Saturday, February 4, 2012

The Translation Series: How to Reach Us

One of the requirements for graduation from my undergraduate alma mater was taking a cross cultural trip. My trip to Jamaica for three weeks was not meant as a vacation but as an educational experience to broaden my perspective and help me understand others' reality and world. The leadership knew we could not effectively learn about another culture unless we inserted ourselves into it, experienced it for ourselves, learned their mindset, and adjusted ourselves to their culture vs expecting them to adjust to ours. They did not ask us to become Jamaicans. They expected we would hold on to our own identity as Americans. But in this experience we would learn how others lived, learn how to reach others outside our norm and appreciate what we had at home, among many other things. 

I mention the above to make this point: the Baby Boomers and Greatest Generation communities in America will benefit from seeing the “young adults” as its own culture. If one is going to make their most out of a culture and reach it so to accomplish whatever purpose, one must be strategic about their approach. To walk into China and attempt to solicit their attention for your life changing leadership idea by speaking English, is not going to work too well. And in the same way, do not assume that you will reach the young adult generation using your generational lingo and cultural innuendos. The idea that the "English" culture can effectively reach the "China" culture has gone on too long. You cannot count on those you want to reach coming to you. You have to figure out how to reach their ears, minds and hearts then go to them. 

It is imperative that we as adults change our mindset on approach if we are going to save our country. 

You will be more effective in your engagement of the younger generation by

1. Communicating in Soundbites. Do not try forwarding long emails, printing off articles, or buying us books. Instead, post a link to an article on our Facebook page; share a youtube video, no longer than 30 seconds, with us that conveys a point you’d like to make; ask us questions that are thought provoking instead of giving us long speeches.

2. Embracing that to us Images are Stronger than Words. We’ve grown up in a visual culture and that is the best initial point of communication entry into our minds. Images of a child you want us to help; short educational videos; or cartoon illustrations on how the economic process works will go much farther than all the eloquent presentations you have planned, or tried thus far.

3. Accepting how Our Minds Operate. Our attention is short. We are used to working on computers, easily flipping between several screens, juggling many responsibilities, rolling many balls down the road at once. We text a friend, listen to a conversation, and watch the news all at the same time and can actually summarize what we’ve just heard. So tell us quick.
4. Not Imitating Us. Show us you care about our world, you're interested to know what we think, feel and observe. But do not dress like us, aim to be only our friend, and try to act like our equal, because you're not.  You are a parent, or significant role model and we need you. We need someone who will hold us accountable, challenge us and give us something to aspire towards. Come into our world, but continue to hold your position for who God has made you to be to us.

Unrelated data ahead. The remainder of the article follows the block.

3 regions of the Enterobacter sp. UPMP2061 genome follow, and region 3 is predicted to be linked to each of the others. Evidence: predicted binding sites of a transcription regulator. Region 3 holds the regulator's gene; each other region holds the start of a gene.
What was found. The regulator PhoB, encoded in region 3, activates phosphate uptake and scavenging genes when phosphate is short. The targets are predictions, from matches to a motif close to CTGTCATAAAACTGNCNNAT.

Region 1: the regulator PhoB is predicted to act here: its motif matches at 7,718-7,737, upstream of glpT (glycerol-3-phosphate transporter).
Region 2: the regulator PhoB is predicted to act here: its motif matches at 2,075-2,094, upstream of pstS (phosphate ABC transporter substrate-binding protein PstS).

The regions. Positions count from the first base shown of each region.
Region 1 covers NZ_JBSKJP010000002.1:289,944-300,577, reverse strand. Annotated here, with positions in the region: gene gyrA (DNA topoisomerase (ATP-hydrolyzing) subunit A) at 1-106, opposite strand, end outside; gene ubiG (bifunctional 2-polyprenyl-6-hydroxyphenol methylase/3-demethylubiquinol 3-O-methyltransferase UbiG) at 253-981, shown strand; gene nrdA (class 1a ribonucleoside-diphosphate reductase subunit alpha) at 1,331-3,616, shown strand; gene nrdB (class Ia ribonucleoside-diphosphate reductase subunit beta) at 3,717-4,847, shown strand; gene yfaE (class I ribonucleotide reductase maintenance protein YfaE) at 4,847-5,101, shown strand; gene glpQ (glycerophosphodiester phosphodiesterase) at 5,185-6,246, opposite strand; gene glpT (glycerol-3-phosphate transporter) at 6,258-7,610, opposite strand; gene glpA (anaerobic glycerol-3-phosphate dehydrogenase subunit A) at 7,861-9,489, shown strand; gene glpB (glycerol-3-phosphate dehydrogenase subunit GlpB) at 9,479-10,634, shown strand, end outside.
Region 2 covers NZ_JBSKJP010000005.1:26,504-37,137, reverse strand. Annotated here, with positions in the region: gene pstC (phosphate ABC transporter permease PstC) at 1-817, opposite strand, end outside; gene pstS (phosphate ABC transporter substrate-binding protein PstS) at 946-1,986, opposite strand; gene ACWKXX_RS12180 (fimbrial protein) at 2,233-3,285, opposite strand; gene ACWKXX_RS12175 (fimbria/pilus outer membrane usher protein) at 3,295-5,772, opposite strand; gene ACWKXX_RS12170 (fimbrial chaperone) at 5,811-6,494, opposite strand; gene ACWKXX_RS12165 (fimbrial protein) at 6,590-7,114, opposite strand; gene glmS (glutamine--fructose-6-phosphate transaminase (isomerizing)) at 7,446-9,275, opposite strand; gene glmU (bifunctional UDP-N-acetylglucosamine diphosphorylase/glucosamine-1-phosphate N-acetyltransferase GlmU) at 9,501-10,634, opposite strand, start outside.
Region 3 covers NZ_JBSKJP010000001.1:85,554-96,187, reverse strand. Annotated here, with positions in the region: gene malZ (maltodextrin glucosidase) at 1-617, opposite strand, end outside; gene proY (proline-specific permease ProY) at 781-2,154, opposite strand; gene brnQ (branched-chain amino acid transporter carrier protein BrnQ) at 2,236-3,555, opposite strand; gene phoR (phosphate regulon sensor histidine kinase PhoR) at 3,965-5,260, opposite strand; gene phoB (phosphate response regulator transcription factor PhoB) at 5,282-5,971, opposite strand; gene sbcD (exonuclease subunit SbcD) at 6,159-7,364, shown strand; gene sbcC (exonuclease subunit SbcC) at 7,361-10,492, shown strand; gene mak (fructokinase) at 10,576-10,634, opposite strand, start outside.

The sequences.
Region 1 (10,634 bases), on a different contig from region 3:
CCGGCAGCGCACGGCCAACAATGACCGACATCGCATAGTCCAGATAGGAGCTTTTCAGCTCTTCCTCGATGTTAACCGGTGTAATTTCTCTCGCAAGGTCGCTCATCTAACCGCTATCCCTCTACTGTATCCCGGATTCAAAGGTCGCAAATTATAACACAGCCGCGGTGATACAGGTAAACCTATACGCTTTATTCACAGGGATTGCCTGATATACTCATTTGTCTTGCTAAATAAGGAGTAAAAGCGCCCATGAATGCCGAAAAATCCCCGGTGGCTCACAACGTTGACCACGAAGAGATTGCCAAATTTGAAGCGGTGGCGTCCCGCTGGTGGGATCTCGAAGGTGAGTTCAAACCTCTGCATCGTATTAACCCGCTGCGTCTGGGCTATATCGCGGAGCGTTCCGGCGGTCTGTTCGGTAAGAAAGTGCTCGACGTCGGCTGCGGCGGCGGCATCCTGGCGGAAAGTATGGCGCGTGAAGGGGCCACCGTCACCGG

5. Remember the Power of Touch. Just because the norm is to teach a student from a book, does not mean we all learn that way. Some people learn the most when they can experience something, touch it, grasp it, when it is real to them. If you have a point you want to make to your young adults, get creative and help us "touch" it on our own.

I.e. you want your kids to understand how big the government is getting, that money is disappearing from your check via taxes, when your child asks for money to go to the movies tell them: "I wish I could! Your movie money has already been spent." Then show them the check stub and how the increased taxes have influenced their life.

Or you want them to appreciate America? Arrange a casual date for coffee, perhaps over a fun project, and build a relationship with friends who have served in the military. Find a way to involve your young adult in this relationship and ask the veterans to share their story of what they did as a member of the military (or a military family) and then ask them why they did it. The story of these real soldiers will touch their own emotions and might go far in starting to awaken their awareness that this is a country worth fighting for.

... There are more points to make. But this is enough for now.

But, one of my most important points: stop looking to others to reach your members of the young adult generation. I can speak to 50 young adults, reach them in 20 minutes, they will most likely walk out and forget 99% of what I’ve said. But your genuine interest in them, your ongoing integrity and consistency in your own beliefs, and your willingness to learn from them will go farther and last longer. You know them, you love them, you live alongside them on a regular basis. YOU are the best conduit for influence to the young adults around you. 

My generation does not need more speeches, parties or rallys. We need parent and grandparent figures who will care enough to reach us and then figure out how to convey the absolute truths and values to our generational culture. Help us. We're silently waiting on you to move. Without you, we're not sure where we're headed, who we are, or what we're moving towards. Find a way to tell us the truth. And remember  this cross cultural experience begins with you (yes you) right now...